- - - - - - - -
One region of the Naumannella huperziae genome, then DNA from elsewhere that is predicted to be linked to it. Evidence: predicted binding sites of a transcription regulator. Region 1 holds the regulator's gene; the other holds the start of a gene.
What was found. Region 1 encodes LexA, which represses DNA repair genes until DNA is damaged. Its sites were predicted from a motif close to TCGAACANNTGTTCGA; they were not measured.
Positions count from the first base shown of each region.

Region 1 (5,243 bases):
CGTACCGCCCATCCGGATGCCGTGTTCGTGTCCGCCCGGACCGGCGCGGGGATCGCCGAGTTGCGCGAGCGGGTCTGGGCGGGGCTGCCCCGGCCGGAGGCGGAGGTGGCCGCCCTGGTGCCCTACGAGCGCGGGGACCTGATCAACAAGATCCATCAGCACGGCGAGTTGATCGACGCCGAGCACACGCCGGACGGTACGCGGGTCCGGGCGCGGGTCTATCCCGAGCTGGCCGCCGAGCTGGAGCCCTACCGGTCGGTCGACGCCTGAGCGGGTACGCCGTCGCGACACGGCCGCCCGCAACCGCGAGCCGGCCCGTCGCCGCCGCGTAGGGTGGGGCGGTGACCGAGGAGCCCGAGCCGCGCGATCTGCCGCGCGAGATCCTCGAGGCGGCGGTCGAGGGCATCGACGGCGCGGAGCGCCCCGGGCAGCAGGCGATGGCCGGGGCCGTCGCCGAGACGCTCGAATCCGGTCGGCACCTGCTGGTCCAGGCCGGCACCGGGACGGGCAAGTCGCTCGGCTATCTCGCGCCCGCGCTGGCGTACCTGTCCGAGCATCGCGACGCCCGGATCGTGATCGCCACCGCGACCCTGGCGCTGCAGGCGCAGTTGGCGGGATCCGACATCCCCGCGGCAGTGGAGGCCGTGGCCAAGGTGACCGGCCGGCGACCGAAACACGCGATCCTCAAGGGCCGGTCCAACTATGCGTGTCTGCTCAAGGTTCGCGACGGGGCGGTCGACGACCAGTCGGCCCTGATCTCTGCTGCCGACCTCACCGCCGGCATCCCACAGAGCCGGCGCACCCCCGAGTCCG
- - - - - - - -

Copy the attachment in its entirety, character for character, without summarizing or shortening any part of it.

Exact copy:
One region of the Naumannella huperziae genome, then DNA from elsewhere that is predicted to be linked to it. Evidence: predicted binding sites of a transcription regulator. Region 1 holds the regulator's gene; the other holds the start of a gene.
What was found. Region 1 encodes LexA, which represses DNA repair genes until DNA is damaged. Its sites were predicted from a motif close to TCGAACANNTGTTCGA; they were not measured.
Positions count from the first base shown of each region.

Region 1 (5,243 bases):
CGTACCGCCCATCCGGATGCCGTGTTCGTGTCCGCCCGGACCGGCGCGGGGATCGCCGAGTTGCGCGAGCGGGTCTGGGCGGGGCTGCCCCGGCCGGAGGCGGAGGTGGCCGCCCTGGTGCCCTACGAGCGCGGGGACCTGATCAACAAGATCCATCAGCACGGCGAGTTGATCGACGCCGAGCACACGCCGGACGGTACGCGGGTCCGGGCGCGGGTCTATCCCGAGCTGGCCGCCGAGCTGGAGCCCTACCGGTCGGTCGACGCCTGAGCGGGTACGCCGTCGCGACACGGCCGCCCGCAACCGCGAGCCGGCCCGTCGCCGCCGCGTAGGGTGGGGCGGTGACCGAGGAGCCCGAGCCGCGCGATCTGCCGCGCGAGATCCTCGAGGCGGCGGTCGAGGGCATCGACGGCGCGGAGCGCCCCGGGCAGCAGGCGATGGCCGGGGCCGTCGCCGAGACGCTCGAATCCGGTCGGCACCTGCTGGTCCAGGCCGGCACCGGGACGGGCAAGTCGCTCGGCTATCTCGCGCCCGCGCTGGCGTACCTGTCCGAGCATCGCGACGCCCGGATCGTGATCGCCACCGCGACCCTGGCGCTGCAGGCGCAGTTGGCGGGATCCGACATCCCCGCGGCAGTGGAGGCCGTGGCCAAGGTGACCGGCCGGCGACCGAAACACGCGATCCTCAAGGGCCGGTCCAACTATGCGTGTCTGCTCAAGGTTCGCGACGGGGCGGTCGACGACCAGTCGGCCCTGATCTCTGCTGCCGACCTCACCGCCGGCATCCCACAGAGCCGGCGCACCCCCGAGTCCG